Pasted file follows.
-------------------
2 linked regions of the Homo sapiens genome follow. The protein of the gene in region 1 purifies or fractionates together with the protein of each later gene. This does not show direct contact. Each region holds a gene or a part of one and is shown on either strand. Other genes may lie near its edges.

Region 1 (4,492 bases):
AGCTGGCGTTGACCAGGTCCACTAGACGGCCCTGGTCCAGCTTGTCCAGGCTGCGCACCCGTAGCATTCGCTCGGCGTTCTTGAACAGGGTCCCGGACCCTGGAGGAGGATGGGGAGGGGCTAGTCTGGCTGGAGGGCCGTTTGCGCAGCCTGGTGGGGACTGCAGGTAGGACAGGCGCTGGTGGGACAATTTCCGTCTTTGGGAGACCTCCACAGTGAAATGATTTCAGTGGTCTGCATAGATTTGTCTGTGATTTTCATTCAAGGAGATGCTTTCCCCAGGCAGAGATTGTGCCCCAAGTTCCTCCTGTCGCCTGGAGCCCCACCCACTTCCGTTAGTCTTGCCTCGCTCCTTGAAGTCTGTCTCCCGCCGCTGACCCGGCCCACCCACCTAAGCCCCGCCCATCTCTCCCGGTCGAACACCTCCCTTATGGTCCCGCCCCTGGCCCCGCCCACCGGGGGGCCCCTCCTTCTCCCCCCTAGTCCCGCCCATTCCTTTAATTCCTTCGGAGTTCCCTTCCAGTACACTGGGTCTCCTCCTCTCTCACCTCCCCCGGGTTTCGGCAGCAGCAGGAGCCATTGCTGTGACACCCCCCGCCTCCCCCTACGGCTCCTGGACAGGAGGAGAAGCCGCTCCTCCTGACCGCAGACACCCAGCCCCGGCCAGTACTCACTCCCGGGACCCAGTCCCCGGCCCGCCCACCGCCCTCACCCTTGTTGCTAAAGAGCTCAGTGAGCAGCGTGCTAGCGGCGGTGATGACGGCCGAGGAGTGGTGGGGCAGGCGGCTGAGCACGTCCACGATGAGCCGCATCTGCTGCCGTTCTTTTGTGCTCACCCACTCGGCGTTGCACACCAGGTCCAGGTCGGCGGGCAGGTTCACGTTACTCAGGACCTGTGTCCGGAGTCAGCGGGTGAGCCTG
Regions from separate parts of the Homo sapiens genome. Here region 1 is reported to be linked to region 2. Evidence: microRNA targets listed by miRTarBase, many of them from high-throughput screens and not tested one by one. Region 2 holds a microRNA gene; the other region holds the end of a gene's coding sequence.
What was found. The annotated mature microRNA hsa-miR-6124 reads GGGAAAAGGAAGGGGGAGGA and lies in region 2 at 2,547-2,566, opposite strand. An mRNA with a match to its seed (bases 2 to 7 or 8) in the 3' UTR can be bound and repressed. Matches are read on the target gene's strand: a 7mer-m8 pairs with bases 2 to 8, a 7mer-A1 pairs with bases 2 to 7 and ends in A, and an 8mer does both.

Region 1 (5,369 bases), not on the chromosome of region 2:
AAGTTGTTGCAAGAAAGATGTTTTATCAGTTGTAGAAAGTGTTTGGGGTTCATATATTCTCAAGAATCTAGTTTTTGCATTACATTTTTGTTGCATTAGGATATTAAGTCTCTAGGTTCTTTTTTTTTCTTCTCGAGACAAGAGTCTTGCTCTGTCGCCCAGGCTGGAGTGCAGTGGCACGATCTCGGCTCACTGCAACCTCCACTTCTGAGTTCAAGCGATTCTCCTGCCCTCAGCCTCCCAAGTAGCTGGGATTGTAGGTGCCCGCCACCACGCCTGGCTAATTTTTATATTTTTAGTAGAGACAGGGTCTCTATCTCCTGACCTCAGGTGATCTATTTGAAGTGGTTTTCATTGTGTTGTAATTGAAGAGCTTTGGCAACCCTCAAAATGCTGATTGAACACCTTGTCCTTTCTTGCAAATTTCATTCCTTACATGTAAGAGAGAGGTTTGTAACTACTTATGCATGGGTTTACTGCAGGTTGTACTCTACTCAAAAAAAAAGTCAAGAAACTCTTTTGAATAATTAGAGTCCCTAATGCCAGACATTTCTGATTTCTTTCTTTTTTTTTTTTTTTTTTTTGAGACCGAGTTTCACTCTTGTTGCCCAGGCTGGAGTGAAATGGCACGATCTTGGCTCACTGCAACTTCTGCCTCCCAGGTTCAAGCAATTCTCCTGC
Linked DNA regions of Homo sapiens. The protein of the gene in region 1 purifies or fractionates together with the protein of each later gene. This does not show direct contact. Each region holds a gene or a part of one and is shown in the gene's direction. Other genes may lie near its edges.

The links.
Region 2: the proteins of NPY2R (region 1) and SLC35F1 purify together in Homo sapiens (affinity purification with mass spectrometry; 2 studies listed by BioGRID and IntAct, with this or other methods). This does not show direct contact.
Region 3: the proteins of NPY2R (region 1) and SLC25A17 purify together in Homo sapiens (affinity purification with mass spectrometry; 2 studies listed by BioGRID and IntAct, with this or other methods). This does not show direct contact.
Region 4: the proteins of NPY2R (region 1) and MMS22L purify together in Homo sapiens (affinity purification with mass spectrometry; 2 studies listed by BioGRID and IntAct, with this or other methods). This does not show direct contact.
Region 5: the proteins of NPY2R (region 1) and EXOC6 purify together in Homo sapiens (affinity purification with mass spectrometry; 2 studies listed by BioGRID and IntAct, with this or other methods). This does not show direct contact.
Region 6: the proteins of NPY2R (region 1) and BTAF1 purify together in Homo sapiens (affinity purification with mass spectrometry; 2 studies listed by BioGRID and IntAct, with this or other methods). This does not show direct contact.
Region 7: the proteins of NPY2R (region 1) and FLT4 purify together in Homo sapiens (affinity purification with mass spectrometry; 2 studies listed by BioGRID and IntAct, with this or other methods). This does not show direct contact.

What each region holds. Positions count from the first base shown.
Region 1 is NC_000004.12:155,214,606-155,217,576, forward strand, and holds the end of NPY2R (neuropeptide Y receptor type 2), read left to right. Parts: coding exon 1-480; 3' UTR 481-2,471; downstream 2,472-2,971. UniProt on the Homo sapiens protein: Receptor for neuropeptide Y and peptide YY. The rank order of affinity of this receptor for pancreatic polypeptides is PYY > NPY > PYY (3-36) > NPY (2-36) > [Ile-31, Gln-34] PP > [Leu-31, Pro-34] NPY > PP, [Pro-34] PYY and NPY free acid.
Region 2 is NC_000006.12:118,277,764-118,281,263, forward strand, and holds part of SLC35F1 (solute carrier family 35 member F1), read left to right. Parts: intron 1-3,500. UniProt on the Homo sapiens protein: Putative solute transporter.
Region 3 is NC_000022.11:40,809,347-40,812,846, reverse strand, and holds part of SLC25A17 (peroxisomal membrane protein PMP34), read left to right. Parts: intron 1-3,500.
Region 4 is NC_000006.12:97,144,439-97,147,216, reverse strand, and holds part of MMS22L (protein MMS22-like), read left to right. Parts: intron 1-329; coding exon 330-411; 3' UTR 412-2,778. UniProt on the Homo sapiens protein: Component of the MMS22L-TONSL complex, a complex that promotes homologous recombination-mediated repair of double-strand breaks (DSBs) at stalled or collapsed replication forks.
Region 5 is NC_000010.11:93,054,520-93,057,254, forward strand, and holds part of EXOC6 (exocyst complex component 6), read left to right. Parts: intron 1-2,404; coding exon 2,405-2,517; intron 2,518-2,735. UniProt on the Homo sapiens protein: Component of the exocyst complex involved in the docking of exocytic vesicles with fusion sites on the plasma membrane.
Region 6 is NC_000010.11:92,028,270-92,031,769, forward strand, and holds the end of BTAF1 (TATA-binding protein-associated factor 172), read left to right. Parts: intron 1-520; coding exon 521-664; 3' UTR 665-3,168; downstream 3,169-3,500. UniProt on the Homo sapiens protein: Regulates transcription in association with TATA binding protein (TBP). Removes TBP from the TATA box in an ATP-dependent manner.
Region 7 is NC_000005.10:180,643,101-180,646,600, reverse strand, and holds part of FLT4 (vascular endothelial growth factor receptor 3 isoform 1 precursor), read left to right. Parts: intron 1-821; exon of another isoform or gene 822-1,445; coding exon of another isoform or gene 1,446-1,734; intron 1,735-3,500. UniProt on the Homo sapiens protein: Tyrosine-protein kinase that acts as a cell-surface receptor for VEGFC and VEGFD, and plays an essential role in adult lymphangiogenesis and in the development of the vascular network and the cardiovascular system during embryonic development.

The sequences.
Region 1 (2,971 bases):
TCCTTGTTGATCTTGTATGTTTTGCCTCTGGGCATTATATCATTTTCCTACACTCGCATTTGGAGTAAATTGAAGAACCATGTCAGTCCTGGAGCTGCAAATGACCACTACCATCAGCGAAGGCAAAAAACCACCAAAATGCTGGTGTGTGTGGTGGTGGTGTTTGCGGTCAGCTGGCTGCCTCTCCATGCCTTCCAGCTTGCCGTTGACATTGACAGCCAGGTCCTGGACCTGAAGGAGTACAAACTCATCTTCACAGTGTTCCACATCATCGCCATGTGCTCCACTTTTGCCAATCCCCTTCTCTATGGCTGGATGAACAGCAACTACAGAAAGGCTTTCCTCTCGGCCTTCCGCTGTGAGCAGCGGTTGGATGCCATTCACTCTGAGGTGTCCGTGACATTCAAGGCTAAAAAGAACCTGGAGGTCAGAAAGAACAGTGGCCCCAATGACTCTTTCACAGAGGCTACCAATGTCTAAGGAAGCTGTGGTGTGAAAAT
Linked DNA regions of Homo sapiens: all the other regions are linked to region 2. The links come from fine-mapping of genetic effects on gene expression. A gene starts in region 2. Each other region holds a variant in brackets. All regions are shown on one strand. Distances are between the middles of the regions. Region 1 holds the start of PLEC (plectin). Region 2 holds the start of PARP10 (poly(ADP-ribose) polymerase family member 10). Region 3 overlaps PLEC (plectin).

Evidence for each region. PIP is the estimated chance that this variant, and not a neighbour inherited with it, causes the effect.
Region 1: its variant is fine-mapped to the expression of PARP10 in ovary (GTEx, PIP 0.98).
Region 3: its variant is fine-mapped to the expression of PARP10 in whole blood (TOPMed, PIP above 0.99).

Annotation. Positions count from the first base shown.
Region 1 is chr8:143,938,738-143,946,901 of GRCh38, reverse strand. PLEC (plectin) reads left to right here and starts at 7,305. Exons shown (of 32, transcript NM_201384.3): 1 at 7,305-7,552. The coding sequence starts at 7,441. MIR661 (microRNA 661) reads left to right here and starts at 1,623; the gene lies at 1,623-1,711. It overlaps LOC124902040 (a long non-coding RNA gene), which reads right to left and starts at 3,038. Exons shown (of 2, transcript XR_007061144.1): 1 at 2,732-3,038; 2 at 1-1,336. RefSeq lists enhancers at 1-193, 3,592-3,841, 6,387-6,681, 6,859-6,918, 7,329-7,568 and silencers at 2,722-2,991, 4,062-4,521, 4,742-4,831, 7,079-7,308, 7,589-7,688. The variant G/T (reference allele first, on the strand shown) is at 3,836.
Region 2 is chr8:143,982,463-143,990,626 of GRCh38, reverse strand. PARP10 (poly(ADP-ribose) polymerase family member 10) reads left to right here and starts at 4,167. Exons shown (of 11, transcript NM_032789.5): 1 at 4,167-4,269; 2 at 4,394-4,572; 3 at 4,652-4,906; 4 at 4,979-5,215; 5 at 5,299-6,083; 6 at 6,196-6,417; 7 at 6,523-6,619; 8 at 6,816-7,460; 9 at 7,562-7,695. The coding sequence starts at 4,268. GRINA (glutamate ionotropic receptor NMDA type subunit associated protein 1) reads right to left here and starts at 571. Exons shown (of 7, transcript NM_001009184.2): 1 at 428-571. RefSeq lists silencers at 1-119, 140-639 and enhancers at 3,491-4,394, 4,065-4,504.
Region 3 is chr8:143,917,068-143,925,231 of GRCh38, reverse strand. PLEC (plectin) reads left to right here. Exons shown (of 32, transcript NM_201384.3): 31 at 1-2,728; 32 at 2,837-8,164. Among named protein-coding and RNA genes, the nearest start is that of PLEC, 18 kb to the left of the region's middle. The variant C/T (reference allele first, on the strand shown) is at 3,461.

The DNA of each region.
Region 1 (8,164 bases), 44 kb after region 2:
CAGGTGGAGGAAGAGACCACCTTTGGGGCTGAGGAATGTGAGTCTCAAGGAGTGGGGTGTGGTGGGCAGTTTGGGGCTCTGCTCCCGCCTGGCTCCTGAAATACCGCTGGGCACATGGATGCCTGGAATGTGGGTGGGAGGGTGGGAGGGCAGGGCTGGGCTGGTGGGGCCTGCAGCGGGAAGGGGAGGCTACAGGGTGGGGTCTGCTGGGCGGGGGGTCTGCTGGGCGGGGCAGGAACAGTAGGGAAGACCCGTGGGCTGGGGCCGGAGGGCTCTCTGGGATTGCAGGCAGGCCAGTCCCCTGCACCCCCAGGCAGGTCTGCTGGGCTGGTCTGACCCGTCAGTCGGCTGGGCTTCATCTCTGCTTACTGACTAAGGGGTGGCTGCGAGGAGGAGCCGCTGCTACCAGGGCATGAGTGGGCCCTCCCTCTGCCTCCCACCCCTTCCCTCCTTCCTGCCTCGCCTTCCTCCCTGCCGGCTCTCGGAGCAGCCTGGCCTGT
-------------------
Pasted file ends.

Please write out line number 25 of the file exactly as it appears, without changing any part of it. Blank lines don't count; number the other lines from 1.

Region 1 (2,971 bases):